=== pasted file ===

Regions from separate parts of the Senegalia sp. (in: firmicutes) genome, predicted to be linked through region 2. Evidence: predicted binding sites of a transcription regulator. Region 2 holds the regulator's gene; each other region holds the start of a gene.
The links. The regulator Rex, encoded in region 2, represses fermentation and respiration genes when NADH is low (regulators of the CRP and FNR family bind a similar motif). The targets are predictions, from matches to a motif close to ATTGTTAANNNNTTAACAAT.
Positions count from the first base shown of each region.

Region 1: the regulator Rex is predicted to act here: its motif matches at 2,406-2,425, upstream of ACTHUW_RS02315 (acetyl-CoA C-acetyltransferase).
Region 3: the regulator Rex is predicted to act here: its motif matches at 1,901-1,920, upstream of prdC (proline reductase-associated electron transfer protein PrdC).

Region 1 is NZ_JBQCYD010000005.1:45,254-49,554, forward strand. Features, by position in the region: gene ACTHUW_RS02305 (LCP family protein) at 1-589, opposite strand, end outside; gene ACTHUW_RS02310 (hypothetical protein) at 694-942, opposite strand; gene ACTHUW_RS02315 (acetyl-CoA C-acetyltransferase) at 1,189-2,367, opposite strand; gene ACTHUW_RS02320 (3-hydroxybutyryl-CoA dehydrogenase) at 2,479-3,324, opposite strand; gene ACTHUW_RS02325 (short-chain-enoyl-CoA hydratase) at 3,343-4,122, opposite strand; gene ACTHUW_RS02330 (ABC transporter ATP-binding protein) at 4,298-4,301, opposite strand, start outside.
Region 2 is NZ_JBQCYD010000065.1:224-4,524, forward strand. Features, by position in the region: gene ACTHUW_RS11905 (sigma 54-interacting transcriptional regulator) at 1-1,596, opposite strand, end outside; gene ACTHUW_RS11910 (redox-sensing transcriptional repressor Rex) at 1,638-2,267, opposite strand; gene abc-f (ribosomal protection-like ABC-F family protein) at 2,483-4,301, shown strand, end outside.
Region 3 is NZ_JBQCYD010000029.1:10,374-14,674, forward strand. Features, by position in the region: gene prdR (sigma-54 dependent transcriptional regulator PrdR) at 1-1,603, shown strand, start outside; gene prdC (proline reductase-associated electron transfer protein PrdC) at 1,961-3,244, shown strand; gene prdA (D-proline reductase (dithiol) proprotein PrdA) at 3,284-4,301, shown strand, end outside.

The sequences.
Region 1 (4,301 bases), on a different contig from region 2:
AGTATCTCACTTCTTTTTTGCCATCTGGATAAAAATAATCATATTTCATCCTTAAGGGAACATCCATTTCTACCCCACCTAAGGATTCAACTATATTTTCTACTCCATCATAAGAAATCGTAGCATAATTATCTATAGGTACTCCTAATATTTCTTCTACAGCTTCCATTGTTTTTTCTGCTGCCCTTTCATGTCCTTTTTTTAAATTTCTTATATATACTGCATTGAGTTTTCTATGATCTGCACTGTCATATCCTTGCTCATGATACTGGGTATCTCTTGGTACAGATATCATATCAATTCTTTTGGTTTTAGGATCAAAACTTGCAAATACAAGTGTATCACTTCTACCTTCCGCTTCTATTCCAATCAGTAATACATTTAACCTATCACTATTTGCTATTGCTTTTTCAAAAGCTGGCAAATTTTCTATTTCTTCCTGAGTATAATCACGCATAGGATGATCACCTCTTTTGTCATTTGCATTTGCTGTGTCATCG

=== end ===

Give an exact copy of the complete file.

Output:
Regions from separate parts of the Senegalia sp. (in: firmicutes) genome, predicted to be linked through region 2. Evidence: predicted binding sites of a transcription regulator. Region 2 holds the regulator's gene; each other region holds the start of a gene.
The links. The regulator Rex, encoded in region 2, represses fermentation and respiration genes when NADH is low (regulators of the CRP and FNR family bind a similar motif). The targets are predictions, from matches to a motif close to ATTGTTAANNNNTTAACAAT.
Positions count from the first base shown of each region.

Region 1: the regulator Rex is predicted to act here: its motif matches at 2,406-2,425, upstream of ACTHUW_RS02315 (acetyl-CoA C-acetyltransferase).
Region 3: the regulator Rex is predicted to act here: its motif matches at 1,901-1,920, upstream of prdC (proline reductase-associated electron transfer protein PrdC).

Region 1 is NZ_JBQCYD010000005.1:45,254-49,554, forward strand. Features, by position in the region: gene ACTHUW_RS02305 (LCP family protein) at 1-589, opposite strand, end outside; gene ACTHUW_RS02310 (hypothetical protein) at 694-942, opposite strand; gene ACTHUW_RS02315 (acetyl-CoA C-acetyltransferase) at 1,189-2,367, opposite strand; gene ACTHUW_RS02320 (3-hydroxybutyryl-CoA dehydrogenase) at 2,479-3,324, opposite strand; gene ACTHUW_RS02325 (short-chain-enoyl-CoA hydratase) at 3,343-4,122, opposite strand; gene ACTHUW_RS02330 (ABC transporter ATP-binding protein) at 4,298-4,301, opposite strand, start outside.
Region 2 is NZ_JBQCYD010000065.1:224-4,524, forward strand. Features, by position in the region: gene ACTHUW_RS11905 (sigma 54-interacting transcriptional regulator) at 1-1,596, opposite strand, end outside; gene ACTHUW_RS11910 (redox-sensing transcriptional repressor Rex) at 1,638-2,267, opposite strand; gene abc-f (ribosomal protection-like ABC-F family protein) at 2,483-4,301, shown strand, end outside.
Region 3 is NZ_JBQCYD010000029.1:10,374-14,674, forward strand. Features, by position in the region: gene prdR (sigma-54 dependent transcriptional regulator PrdR) at 1-1,603, shown strand, start outside; gene prdC (proline reductase-associated electron transfer protein PrdC) at 1,961-3,244, shown strand; gene prdA (D-proline reductase (dithiol) proprotein PrdA) at 3,284-4,301, shown strand, end outside.

The sequences.
Region 1 (4,301 bases), on a different contig from region 2:
AGTATCTCACTTCTTTTTTGCCATCTGGATAAAAATAATCATATTTCATCCTTAAGGGAACATCCATTTCTACCCCACCTAAGGATTCAACTATATTTTCTACTCCATCATAAGAAATCGTAGCATAATTATCTATAGGTACTCCTAATATTTCTTCTACAGCTTCCATTGTTTTTTCTGCTGCCCTTTCATGTCCTTTTTTTAAATTTCTTATATATACTGCATTGAGTTTTCTATGATCTGCACTGTCATATCCTTGCTCATGATACTGGGTATCTCTTGGTACAGATATCATATCAATTCTTTTGGTTTTAGGATCAAAACTTGCAAATACAAGTGTATCACTTCTACCTTCCGCTTCTATTCCAATCAGTAATACATTTAACCTATCACTATTTGCTATTGCTTTTTCAAAAGCTGGCAAATTTTCTATTTCTTCCTGAGTATAATCACGCATAGGATGATCACCTCTTTTGTCATTTGCATTTGCTGTGTCATCG